The resignation of Kosovo’s President Thaçi has highlighted the lost trust in the EU as an impartial mediator in relations with Serbia

Engjellushe Morina explains how EU-led processes in Kosovo have lost legitimacy and the trust of the Kosovar population

On 5 November, Hashim Thaçi, the President of Kosovo, resigned. Along with three other high-ranking politicians, he got ready to fly to the Hague on the issuing of war crime indictments by the Kosovo Specialist Chambers (KSC).

It was an event that highlighted the continuing existence and mandate of the Chambers. But it also raises many questions over the role of the international community in Kosovo before and after the 1999 war, and during the 2008 declaration of independence of Kosovo, because many of the indicted were key interlocutors of the Western supporters of Kosovo.

Thaçi, the main interlocutor with the West since 1998, and a leading figure of key processes, including the dialogue with Serbia, was most likely hoping that he would not be indicted.

Most people assumed that the Chambers’ main raison d’être would be the advancement of universal jurisdiction and transitional justice. This would contribute directly towards the consolidation of Kosovo’s European outlook, and to mutual understanding and reconciliation between Kosovo and Serbia. Yet both aims have come to be viewed with scepticism in Kosovo, primarily because the Chambers is an externally driven organisation tasked with resolving issues that locals themselves, apparently, cannot solve.

An externally led tribunal funded by the EU

The KSC is an unusual hybrid tribunal operating under Kosovo Law but run solely by non-Kosovars who are selected by the EU High Representative for Foreign and Security Policy in a closed and non-transparent manner. The specific mandate of the KSC is jurisdiction over crimes against humanity, war crimes and other crimes committed in Kosovo between 1 January 1998 and 31 December 2000.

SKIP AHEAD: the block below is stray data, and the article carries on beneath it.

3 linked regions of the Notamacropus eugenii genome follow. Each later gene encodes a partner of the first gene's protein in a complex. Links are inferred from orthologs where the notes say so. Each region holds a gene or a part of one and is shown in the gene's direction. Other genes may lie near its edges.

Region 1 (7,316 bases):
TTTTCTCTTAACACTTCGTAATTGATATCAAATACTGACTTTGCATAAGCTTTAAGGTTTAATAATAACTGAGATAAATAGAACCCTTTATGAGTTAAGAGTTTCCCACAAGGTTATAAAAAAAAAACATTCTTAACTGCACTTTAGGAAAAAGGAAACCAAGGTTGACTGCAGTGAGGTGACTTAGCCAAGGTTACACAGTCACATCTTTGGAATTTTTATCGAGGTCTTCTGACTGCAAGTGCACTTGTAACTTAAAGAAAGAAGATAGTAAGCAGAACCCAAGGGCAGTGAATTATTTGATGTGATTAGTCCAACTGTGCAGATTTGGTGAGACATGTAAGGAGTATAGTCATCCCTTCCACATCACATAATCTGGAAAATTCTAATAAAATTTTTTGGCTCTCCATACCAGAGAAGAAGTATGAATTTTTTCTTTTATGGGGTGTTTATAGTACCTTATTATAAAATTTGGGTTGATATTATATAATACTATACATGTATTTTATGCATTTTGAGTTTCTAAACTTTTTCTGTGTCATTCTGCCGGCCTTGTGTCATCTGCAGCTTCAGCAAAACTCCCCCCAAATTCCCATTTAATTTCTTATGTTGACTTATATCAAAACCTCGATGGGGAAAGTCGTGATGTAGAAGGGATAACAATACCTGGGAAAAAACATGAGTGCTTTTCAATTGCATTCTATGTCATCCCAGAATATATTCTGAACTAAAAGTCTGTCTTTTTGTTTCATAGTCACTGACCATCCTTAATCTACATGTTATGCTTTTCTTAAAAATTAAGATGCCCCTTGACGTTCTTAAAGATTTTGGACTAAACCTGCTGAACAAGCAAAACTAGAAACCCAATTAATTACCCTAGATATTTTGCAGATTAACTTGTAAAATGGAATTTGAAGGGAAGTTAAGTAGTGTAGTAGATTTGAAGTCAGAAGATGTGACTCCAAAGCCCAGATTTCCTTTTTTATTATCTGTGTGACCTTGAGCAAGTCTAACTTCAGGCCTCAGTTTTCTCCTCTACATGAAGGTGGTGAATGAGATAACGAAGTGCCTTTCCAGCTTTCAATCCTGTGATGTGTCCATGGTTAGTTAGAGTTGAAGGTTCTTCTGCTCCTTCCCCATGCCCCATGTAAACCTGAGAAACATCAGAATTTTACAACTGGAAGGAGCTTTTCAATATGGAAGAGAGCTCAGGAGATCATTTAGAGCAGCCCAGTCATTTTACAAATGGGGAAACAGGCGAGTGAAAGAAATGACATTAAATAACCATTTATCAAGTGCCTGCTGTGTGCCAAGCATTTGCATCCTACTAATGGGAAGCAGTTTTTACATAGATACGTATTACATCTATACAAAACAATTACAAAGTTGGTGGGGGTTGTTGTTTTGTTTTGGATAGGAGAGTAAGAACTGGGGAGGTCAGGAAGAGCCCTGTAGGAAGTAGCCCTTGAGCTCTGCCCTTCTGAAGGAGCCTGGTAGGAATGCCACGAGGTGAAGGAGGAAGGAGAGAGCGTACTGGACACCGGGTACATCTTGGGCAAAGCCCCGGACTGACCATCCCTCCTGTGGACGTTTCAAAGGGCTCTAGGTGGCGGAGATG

indictments stipulate ten counts of crimes against humanity as well as war crimes, including murder, enforced disappearances, persecution, and torture

Driven primarily by the US with the backing of the EU, the founding of the Chambers followed a 2011 Council of Europe report (also known as the Marty report) alleging that Thaçi and others were involved in crimes. The indictments so far stipulate ten counts of crimes against humanity as well as war crimes, including murder, enforced disappearances, persecution, and torture. The now ex-president is also accused in terms of his leadership role in the committing of these crimes.

Thaçi’s collaborative approach

The European Union mission in Kosovo welcomed Thaçi’s resignation and the cooperation that he and the others displayed towards the court. In a statement they emphasised the strong support for the KSC as an integral part of Kosovo’s Rule of Law system ‘and will continue to do so until the Chambers' mission, which Kosovo has also committed to, is fulfilled.’

The KSC was established in August 2015 by the Kosovo Parliament after a robust international campaign to convince the government of Kosovo of its worth. Thaçi was instrumental in convincing Parliament to vote for the establishment of the Chambers despite fierce opposition from ex-Prime Minister Albin Kurti’s party.

many Kosovars see the court as divisive and unfair, especially in view of the fact that more than 95 per cent of the crimes during the war in Kosovo were committed systematically by the Serbian military and paramilitary forces against ethnic Albanians

Kosovo’s public institutions and most of its leaders have cooperated with the KSC since its inception. But many Kosovars see the court as divisive and unfair, especially in view of the fact that more than 95 per cent of the crimes during the war in Kosovo were committed systematically by the Serbian military and paramilitary forces against ethnic Albanians.

To date, the number of those accused of war crimes by the International Criminal Tribunal for the former Yugoslavia (ICTY) is disproportionate to the scale and scope of crimes committed. Even worse, many of the perpetrators accused of war crimes hid for years, in particular in Serbia with the help of Serbian security institutions. This contrasts starkly with Kosovan leaders who have always been cooperative with the ICTY and KSC – on the basis, they say, that they believe in judicial proceedings and their innocence.